One for the Ages

Our columnist calls Wednesday’s game of one of Jeopardy’s best - and he would know

Published December 24, 2023

Welcome back to my weekly rundown from the world of Jeopardy!.

This week featured the end of the strike replacement programming, with the final game of Fall 2023’s Champions Wildcard on Monday. Then some Season 39 returnees graced the screen Tuesday through Friday, with the first four games of their Second Chance event.

Each heading contains a link to my daily write-up over at The Jeopardy! Fan

Fall 2023 Champions Wildcard, Hearts Bracket, Final, Game #2, Monday, Dec. 18

In the final game with reused material, Game 1 leader Tyler Vandenberg struggled on the buzzer early, letting Yungsheng Wang nearly make up Tyler’s entire first-game advantage. Gary Hollis’s missed Daily Double just before the interviews made his battle back more difficult.

But this one was decided in Double Jeopardy. Yungsheng picked up a combined $17,000 on the two Daily Doubles, en route to a $33,800 score going into Final Jeopardy. Coupled with his $8,000 from Friday, it gave him a slim runaway lead over Tyler (max score $40,100) and Gary (max score $35,600).

Final Jeopardy took us to National Monuments, and a clue that LearnedLeague coincidentally asked about the previous Wednesday: Designated in 2016, a New York City monument named for this place of business includes nearby Christopher Park. Yungsheng didn’t need to answer Stonewall to make it to the Tournament of Champions. But he was nonetheless the only one who did. Gary bet a bit too big, yielding second place (and an extra $25,000) to Tyler.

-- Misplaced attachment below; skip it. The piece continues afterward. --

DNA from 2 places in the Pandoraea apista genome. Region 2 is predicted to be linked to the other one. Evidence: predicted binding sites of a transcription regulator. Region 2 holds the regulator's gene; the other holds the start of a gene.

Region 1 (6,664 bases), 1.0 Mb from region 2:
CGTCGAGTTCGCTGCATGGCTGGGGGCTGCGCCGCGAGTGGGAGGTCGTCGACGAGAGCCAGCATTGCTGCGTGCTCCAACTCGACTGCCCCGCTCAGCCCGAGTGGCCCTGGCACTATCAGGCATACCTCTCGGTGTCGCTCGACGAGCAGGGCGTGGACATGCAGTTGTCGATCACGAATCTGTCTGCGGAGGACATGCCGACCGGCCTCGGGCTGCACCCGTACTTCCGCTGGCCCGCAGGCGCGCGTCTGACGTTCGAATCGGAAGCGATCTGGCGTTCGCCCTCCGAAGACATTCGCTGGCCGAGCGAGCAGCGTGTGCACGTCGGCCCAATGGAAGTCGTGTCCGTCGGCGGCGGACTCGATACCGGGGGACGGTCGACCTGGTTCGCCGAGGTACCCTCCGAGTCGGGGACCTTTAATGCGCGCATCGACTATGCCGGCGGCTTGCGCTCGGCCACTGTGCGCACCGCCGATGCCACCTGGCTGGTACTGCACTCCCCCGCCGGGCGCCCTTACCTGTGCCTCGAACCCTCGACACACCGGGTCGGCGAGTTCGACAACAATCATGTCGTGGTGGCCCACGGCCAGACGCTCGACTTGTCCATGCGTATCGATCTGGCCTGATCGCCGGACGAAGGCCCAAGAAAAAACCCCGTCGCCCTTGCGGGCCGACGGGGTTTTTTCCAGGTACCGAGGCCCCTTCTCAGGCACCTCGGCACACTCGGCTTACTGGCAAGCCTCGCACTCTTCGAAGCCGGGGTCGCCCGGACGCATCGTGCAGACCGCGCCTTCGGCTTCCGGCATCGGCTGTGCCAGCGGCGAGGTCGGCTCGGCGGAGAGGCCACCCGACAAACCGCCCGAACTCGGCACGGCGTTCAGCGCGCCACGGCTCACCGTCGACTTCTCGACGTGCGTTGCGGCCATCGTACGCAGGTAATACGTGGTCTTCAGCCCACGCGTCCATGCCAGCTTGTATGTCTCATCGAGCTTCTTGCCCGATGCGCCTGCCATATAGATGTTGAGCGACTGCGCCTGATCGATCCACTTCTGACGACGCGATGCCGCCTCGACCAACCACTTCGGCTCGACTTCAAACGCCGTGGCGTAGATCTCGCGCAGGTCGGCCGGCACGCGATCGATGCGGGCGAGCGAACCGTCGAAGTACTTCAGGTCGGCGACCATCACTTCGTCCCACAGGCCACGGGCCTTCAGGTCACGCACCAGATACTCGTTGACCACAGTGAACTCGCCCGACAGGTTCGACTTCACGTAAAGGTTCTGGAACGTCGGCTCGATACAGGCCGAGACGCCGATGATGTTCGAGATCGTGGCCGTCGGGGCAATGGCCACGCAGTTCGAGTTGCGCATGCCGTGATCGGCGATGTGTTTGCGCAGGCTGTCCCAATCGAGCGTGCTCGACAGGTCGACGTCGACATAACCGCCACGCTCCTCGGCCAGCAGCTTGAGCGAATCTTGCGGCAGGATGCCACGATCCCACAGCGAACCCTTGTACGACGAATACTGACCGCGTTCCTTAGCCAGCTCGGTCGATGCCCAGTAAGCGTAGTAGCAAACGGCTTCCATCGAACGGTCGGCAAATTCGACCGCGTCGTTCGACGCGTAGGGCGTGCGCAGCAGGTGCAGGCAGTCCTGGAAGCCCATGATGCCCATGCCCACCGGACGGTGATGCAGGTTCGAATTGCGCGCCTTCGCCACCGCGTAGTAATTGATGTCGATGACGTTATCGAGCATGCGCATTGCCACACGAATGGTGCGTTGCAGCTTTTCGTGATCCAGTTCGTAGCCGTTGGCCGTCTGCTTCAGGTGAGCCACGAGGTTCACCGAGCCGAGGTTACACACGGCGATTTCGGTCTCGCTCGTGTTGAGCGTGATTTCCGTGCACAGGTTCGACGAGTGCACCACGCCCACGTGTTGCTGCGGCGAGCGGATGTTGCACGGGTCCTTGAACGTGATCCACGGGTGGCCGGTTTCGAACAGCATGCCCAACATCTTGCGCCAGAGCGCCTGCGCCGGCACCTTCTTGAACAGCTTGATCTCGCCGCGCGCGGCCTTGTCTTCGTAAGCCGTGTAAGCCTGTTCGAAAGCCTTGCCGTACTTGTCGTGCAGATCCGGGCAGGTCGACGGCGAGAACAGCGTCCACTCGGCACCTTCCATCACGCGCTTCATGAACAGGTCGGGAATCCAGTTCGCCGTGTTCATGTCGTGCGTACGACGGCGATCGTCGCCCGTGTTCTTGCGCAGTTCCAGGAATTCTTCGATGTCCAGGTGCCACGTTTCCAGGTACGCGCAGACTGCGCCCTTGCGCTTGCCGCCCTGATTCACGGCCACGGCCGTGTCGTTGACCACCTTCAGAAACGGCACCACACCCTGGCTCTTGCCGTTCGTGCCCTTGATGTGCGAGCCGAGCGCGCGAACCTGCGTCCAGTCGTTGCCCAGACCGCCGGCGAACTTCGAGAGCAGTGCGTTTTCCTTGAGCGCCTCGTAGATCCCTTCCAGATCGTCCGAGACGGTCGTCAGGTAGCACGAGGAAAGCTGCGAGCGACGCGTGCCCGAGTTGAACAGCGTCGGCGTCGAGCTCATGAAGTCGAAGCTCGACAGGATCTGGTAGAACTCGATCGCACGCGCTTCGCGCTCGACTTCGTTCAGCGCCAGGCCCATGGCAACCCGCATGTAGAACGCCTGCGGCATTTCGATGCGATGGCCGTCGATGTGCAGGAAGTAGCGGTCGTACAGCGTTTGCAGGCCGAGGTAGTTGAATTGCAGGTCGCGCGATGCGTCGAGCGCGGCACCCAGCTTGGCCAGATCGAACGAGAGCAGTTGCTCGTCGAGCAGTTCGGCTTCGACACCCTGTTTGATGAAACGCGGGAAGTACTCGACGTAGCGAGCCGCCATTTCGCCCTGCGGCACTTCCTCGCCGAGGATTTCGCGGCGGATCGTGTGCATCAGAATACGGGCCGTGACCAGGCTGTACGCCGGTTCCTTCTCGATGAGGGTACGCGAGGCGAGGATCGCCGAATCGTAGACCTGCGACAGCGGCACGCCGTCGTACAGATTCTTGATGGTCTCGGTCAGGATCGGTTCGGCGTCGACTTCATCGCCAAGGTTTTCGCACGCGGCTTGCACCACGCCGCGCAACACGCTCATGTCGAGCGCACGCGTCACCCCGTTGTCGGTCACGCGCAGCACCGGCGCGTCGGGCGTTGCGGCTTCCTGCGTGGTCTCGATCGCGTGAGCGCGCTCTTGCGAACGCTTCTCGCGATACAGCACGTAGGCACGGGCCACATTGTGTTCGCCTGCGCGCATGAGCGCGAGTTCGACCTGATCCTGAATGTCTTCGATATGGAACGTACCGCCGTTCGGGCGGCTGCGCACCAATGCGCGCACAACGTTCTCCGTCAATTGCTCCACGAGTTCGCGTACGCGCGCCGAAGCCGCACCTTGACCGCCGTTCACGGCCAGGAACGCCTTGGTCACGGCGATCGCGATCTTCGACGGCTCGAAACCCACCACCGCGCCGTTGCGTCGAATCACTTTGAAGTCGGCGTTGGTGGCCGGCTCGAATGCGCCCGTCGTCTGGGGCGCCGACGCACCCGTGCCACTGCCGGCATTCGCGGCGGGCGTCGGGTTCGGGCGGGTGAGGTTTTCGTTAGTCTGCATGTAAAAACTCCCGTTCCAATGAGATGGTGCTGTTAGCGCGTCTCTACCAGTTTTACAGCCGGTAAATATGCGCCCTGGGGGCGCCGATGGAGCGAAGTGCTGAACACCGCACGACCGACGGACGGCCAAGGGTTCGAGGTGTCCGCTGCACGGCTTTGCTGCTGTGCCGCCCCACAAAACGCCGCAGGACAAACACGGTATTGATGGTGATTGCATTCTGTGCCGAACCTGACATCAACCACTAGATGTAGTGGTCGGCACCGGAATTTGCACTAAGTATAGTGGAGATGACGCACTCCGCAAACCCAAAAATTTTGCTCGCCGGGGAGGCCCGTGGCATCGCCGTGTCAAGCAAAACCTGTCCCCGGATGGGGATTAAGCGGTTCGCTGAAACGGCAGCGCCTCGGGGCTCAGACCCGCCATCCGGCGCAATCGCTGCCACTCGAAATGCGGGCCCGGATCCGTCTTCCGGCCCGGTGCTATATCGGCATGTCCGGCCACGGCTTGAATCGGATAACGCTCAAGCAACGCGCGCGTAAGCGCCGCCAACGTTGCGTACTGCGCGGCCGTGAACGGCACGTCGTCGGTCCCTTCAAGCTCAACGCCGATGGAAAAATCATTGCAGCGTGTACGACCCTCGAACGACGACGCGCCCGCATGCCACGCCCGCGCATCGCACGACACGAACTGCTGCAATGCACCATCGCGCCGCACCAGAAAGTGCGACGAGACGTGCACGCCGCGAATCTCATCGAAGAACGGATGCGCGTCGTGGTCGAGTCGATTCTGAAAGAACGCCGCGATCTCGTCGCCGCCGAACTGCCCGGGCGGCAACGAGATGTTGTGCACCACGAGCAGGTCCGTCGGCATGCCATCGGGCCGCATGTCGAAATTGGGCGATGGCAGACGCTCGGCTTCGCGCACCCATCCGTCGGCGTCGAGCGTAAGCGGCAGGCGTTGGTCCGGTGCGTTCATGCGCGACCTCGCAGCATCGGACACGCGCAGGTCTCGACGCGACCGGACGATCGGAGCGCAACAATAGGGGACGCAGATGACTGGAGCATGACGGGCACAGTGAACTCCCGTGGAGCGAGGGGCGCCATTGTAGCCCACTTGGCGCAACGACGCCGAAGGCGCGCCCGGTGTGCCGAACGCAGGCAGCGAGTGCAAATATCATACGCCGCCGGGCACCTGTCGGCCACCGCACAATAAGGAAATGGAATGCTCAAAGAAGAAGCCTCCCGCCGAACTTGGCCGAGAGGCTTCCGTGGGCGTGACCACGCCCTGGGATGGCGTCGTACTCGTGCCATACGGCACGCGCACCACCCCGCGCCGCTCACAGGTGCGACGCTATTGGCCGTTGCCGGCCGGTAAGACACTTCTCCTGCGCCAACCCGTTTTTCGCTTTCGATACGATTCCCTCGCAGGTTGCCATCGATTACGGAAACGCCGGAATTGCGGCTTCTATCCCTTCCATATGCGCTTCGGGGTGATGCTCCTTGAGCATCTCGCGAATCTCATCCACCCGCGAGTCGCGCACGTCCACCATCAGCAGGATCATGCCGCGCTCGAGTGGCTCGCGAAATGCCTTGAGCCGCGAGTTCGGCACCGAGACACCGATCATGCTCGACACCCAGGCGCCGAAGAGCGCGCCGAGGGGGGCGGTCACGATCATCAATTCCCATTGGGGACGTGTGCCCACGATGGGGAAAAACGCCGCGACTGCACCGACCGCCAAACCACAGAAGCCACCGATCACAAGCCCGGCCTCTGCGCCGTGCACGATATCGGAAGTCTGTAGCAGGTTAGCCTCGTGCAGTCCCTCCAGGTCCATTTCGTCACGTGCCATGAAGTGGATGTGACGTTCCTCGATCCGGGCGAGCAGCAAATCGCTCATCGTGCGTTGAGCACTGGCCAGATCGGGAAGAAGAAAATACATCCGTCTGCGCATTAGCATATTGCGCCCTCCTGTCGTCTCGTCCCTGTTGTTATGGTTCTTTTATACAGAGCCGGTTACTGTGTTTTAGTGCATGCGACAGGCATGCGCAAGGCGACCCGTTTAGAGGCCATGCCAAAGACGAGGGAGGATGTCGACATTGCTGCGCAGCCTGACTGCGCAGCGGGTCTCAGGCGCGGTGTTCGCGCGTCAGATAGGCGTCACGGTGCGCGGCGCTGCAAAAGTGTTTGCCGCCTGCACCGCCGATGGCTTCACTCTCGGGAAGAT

Winter 2024 Second Chance, Week 1, Semifinal #1, Tuesday, Dec. 19

The new material debuted on Tuesday, with the beginning of the Second Chance competition for Season 39 contestants. The opening semifinal saw its turning point midway through Double Jeopardy: Mike Elliott, just $200 off Jason Carpenter’s lead, went all-in on a Daily Double… and missed. Eva Thomas wasn’t quite able to break Jason’s runaway going into Final Jeopardy, meaning we had a purely academic final round for the second straight game.

Inventions was the category for Tuesday’s Final: Invented in 1816, it takes its name from the Greek for “chest” & “observe.” While Mike went for a thank-you note, both Eva and Jason correctly named the stethoscope, and Jason moved on to the final.

Semifinal #2, Wednesday, Dec. 20

In a game that saw only two Triple Stumpers the whole evening, Sam Claussen jumped out to the early advantage: He got the first Daily Double correct, and had more than $10,000 after 30 clues. However, opera expert Juveria Zaheer found the Daily Double in her favored category and took full advantage, nabbing a season-high $15,200 on one clue. Not to be outdone, Jake Garrett found the last one six clues later, and brought himself back into contention with a near-True Daily Double of his own. (He was $100 shy of a true True Daily Double, and in fact wound up $100 behind Sam for second place after Double Jeopardy). Juveria didn’t quite have a runaway, but she was over $30,000, and all players combined for an impressive $68,300 in regular play.